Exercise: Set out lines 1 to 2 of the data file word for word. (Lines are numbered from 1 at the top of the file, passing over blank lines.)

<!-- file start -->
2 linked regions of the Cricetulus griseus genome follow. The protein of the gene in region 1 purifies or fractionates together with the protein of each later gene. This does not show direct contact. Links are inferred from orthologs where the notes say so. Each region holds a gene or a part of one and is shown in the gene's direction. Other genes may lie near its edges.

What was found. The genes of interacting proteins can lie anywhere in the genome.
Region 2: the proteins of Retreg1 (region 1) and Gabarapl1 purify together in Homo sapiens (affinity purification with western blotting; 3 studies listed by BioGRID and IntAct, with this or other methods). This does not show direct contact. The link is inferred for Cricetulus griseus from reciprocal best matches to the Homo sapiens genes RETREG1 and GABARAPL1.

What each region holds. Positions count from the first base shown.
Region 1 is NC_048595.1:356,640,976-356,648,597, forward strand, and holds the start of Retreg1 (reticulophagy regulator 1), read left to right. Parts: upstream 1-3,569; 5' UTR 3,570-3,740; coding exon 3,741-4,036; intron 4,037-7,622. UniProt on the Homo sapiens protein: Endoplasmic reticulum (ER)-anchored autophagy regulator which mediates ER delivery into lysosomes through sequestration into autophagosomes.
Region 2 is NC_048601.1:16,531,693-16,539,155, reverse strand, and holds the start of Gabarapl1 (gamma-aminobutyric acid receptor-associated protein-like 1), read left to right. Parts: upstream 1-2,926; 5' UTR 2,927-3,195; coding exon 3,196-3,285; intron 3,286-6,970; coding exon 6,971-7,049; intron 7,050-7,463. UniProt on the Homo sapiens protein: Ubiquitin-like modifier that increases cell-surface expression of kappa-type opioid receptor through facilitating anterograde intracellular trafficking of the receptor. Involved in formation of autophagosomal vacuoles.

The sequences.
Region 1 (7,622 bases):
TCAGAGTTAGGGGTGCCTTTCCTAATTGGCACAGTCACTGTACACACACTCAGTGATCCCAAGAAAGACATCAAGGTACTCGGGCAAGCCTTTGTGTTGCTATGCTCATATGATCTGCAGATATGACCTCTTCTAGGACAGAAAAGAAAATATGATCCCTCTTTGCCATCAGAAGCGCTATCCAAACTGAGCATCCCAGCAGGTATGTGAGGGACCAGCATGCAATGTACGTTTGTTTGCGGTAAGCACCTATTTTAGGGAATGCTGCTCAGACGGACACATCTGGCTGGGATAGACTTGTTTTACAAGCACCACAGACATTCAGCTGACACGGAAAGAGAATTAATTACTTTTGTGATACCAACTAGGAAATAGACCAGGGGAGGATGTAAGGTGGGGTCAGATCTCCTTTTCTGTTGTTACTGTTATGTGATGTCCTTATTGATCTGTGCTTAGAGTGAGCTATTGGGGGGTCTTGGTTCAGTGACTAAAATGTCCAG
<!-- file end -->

2 linked regions of the Cricetulus griseus genome follow. The protein of the gene in region 1 purifies or fractionates together with the protein of each later gene. This does not show direct contact. Links are inferred from orthologs where the notes say so. Each region holds a gene or a part of one and is shown in the gene's direction. Other genes may lie near its edges.

What was found. The genes of interacting proteins can lie anywhere in the genome.